LGA responds to Women’s Health Strategy

This strategy presents an opportunity to address and improve women’s health, making sure all women’s voices are heard and inequalities are understood and addressed. However, long term sustainable funding and a real terms increase in the public health budget are required.


Women standing in a circle at a fitness class and using resistance bands

Commenting on the publication of the Government’s Women’s Health Strategy, Cllr David Fothergill, Chairman of the Local Government Association’s Community Wellbeing Board said:

“We’re pleased that this strategy is building a greater focus on women’s health, including understanding and acting on persisting inequalities and women’s experiences of the health and care system. 

“It is positive to see the Government encouraging the expansion of Women’s Health Hubs to bring essential women’s services together to support women to maintain good health. 

“There are major inequalities within women’s health, with women born in the least deprived areas spending almost twenty years less in good health than those in the least deprived areas 

“There has never been a greater need for organisations to work together, pooling expertise and resources in a collaborative approach. In doing so the interrelated needs of service users are recognised and put at the heart of the commissioning process.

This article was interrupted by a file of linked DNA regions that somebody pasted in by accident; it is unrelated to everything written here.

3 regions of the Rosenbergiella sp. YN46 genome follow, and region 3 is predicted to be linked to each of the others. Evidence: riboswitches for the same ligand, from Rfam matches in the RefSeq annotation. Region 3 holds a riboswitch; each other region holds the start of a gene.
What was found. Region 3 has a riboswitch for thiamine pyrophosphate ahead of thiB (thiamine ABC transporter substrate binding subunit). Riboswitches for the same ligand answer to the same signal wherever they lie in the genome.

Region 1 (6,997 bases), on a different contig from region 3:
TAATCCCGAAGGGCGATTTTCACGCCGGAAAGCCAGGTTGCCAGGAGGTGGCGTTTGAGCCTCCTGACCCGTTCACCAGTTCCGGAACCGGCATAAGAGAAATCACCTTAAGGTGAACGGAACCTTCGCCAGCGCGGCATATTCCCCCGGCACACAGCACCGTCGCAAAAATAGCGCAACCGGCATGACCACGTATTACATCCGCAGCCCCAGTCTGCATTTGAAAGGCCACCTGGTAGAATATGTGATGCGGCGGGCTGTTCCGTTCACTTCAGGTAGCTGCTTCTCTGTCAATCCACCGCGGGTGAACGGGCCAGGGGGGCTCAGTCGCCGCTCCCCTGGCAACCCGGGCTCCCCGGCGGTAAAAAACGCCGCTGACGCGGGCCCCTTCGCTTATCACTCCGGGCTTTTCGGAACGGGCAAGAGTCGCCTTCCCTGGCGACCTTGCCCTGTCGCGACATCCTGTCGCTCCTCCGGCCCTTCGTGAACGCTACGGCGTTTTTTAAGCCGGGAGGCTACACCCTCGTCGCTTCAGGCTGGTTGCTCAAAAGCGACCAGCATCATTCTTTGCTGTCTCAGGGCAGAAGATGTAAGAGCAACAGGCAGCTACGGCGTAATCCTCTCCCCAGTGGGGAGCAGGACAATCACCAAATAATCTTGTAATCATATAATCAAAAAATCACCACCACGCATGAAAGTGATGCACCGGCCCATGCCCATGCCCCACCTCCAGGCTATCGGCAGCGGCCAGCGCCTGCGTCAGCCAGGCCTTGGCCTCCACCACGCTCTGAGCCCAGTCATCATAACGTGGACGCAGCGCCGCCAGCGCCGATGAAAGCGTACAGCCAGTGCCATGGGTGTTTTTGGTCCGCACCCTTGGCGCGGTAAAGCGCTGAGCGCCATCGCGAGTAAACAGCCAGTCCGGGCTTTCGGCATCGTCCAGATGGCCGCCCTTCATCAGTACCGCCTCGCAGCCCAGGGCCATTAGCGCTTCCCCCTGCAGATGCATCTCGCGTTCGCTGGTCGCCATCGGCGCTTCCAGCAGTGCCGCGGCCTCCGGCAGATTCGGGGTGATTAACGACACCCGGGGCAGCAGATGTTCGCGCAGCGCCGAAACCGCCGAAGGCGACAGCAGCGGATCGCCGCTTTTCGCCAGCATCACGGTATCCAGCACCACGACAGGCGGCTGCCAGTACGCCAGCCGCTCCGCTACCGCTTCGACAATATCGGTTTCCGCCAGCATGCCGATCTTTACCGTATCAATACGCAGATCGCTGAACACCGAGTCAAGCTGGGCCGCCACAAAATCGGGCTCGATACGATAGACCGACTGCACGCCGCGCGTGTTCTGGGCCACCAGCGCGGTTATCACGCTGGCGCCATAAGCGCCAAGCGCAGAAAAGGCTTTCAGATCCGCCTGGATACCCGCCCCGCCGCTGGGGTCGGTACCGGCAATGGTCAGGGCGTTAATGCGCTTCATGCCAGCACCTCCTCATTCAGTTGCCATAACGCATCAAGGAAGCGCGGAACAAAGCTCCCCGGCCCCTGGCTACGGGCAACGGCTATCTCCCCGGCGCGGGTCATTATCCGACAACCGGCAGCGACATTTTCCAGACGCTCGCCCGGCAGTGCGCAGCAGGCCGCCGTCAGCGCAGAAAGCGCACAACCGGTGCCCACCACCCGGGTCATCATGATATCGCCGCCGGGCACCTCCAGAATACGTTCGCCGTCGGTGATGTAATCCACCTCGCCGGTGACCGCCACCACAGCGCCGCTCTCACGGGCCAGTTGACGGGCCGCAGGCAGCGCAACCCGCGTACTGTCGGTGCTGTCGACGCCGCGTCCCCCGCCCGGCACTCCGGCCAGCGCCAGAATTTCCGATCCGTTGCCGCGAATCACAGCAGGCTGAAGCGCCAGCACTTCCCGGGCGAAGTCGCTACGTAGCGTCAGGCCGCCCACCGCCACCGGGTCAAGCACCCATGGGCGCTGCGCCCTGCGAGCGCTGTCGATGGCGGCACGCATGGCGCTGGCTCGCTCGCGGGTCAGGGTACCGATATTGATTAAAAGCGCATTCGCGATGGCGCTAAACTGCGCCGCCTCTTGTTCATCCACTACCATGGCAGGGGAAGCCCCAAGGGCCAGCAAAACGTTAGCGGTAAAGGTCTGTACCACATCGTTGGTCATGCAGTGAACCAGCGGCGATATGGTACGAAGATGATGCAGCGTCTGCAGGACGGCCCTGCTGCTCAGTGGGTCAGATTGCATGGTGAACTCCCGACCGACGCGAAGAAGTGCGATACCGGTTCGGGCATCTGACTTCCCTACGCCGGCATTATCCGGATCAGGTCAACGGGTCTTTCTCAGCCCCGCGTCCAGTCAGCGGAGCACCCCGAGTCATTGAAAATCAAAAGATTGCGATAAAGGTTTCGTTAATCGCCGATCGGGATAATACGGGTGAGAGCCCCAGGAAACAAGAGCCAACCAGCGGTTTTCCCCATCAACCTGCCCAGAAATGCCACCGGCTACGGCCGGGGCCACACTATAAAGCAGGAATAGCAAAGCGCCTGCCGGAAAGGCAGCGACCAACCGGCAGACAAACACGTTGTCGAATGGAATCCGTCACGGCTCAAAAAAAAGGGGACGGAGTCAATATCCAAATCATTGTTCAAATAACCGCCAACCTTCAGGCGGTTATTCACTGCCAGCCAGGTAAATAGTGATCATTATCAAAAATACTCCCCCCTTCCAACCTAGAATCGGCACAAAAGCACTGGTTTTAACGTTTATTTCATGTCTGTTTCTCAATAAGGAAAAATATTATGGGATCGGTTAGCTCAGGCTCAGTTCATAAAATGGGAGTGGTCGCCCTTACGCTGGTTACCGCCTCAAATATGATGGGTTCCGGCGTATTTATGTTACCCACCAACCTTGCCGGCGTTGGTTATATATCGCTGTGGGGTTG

“Although it is important that the strategy states that women should have access to high quality sexual and reproductive health, funding for these council commissioned services has declined significantly in recent years. This is as a result of the public health grant being cut almost a quarter in real terms between over the last seven years and an almost 20 per cent decrease of contraceptive spend in real terms since 2015. 

“This strategy presents an opportunity to address and improve women’s health, making sure all women’s voices are heard and inequalities are understood and addressed. However, long term sustainable funding and a real terms increase in the public health budget are required to rectify past cuts and help councils and their partners deliver an integrated and comprehensive approach to improving women’s sexual and reproductive health.”